In the ’90s it was beat to hell which was driven by the changes in musical taste. I think right now we are at a good mid-level spot. For it to become massive you would need a really new big young band that completely storms everybody and has enough mass appeal that it crosses over to even the casual fan.
There have been some new bands which have made a mark like Avenged Sevenfold and 5 Finger Death Punch. What I’m talking about is a band like Guns N’ Roses when they put out Appetite for Destruction, the world stopped and started talking about them.
We need a band like that to give it a big surge.
Robert: Can you pinpoint when your falling out with Paul Stanley and Gene Simmons of KISS started?
Eddie Trunk: It would be tough to say. There is an incredible amount of misinformation out there about it. KISS fans, and I still consider myself a fan, are very passionate fans. They react to things and sometimes trump things up that aren’t true or don’t have the complete story.
The 98% of the positive things I have done for KISS over the past three decades are not talked about or acknowledged. The 1% or 2% of things is what gets amplified and people run with. It’s unfortunate and as a result I think they [KISS] got bad information.
The last time I spoke to Paul Stanley I looked him in the eye and said, “Dude, we need to sit down face-to-face for five minutes so you can tell me what is going on and clear the air?”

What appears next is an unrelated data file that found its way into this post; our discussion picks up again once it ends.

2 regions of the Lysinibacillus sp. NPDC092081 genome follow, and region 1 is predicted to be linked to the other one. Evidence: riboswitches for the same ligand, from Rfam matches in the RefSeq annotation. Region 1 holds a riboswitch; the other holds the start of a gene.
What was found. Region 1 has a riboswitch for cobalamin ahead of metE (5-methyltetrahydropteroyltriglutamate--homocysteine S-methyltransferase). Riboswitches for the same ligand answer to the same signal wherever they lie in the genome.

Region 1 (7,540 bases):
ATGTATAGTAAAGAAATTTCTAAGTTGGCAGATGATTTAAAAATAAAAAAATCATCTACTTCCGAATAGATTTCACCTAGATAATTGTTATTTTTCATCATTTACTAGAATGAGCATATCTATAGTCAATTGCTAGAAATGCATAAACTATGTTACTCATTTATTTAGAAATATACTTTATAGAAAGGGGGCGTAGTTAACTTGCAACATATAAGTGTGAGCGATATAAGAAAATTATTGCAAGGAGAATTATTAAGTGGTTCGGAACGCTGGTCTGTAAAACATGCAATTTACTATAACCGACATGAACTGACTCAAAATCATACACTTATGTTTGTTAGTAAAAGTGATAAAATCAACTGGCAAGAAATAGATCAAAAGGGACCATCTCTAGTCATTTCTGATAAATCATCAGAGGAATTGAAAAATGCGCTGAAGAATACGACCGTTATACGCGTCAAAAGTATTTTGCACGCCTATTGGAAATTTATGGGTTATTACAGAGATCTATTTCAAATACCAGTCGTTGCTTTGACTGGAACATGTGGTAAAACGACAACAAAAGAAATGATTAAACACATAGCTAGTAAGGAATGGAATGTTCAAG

I’m at a loss as I don’t know what they read, what they think I said, or what I did say. If you don’t want to work with me, that is fine, but as a fan I need to know what the issue is.
I have seen many people over the years say they dislike things that they did. I’ve seen comedians impersonate them and really take a piss on them and for some reason that’s all good.
I think a big part of it is they erroneously view me as the “Ace Frehley and Peter Criss guy” which couldn’t be further from the truth. It’s ridiculous I love all the stuff in the ’80s, Eric Carr was one of my dear friends and even dedicated my first book to him.
Just because I’m friends with them doesn’t mean I’m going to play favorites. My door is always open and remains open to everybody including Gene and Paul! I would love to have them on to hear their side of it.
The only thing I said negatively about them, and I stand behind it, is I wish they would have given Tommy Thayer [guitar] and Eric Singer [drums] their own persona.
I can’t look at it that way and choose not to see them anymore. It doesn’t mean I’m not a fan and it doesn’t mean they don’t have the right to do that, but a ton of people feel the same, but very few will say anything.
Artists may not want to say anything, not to jeopardize getting an opening slot since it’s such a sensitive issue.
KISS is the only band you have to be like that with. You can still be a fan of a band without liking everything they have ever done. You would be hard pressed to find a fan of any band who would say that they like every song, every LP, every line-up change in the 30-40 years of their career.
I have found some things they have said and done in my history to me very distasteful, but I let it roll off my back. I would love to sit there and tell them what I think, but it’s not in a negative sense, just my opinion.
Read the entire interview at Guitar International.